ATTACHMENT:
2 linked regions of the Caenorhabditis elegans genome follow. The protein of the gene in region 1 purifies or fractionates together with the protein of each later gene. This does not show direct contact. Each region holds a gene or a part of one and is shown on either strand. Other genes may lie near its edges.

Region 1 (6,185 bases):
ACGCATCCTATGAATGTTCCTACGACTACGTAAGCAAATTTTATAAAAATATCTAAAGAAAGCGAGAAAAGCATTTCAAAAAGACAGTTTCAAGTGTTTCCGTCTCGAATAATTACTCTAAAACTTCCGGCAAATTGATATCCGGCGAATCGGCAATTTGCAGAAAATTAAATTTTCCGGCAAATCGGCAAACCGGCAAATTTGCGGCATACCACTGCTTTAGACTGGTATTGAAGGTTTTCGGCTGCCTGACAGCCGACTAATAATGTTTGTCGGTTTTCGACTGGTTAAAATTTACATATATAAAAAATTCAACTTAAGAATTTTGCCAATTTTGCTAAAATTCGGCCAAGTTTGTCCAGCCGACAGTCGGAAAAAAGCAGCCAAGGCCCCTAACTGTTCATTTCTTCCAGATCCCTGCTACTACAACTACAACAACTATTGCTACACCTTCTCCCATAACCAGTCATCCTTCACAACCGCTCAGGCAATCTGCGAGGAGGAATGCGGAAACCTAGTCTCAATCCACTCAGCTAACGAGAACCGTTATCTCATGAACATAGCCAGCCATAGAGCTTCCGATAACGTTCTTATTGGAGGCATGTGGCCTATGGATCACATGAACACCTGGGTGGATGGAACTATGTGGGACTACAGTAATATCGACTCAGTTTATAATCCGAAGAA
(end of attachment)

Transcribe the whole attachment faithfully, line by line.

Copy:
2 linked regions of the Caenorhabditis elegans genome follow. The protein of the gene in region 1 purifies or fractionates together with the protein of each later gene. This does not show direct contact. Each region holds a gene or a part of one and is shown on either strand. Other genes may lie near its edges.

Region 1 (6,185 bases):
ACGCATCCTATGAATGTTCCTACGACTACGTAAGCAAATTTTATAAAAATATCTAAAGAAAGCGAGAAAAGCATTTCAAAAAGACAGTTTCAAGTGTTTCCGTCTCGAATAATTACTCTAAAACTTCCGGCAAATTGATATCCGGCGAATCGGCAATTTGCAGAAAATTAAATTTTCCGGCAAATCGGCAAACCGGCAAATTTGCGGCATACCACTGCTTTAGACTGGTATTGAAGGTTTTCGGCTGCCTGACAGCCGACTAATAATGTTTGTCGGTTTTCGACTGGTTAAAATTTACATATATAAAAAATTCAACTTAAGAATTTTGCCAATTTTGCTAAAATTCGGCCAAGTTTGTCCAGCCGACAGTCGGAAAAAAGCAGCCAAGGCCCCTAACTGTTCATTTCTTCCAGATCCCTGCTACTACAACTACAACAACTATTGCTACACCTTCTCCCATAACCAGTCATCCTTCACAACCGCTCAGGCAATCTGCGAGGAGGAATGCGGAAACCTAGTCTCAATCCACTCAGCTAACGAGAACCGTTATCTCATGAACATAGCCAGCCATAGAGCTTCCGATAACGTTCTTATTGGAGGCATGTGGCCTATGGATCACATGAACACCTGGGTGGATGGAACTATGTGGGACTACAGTAATATCGACTCAGTTTATAATCCGAAGAA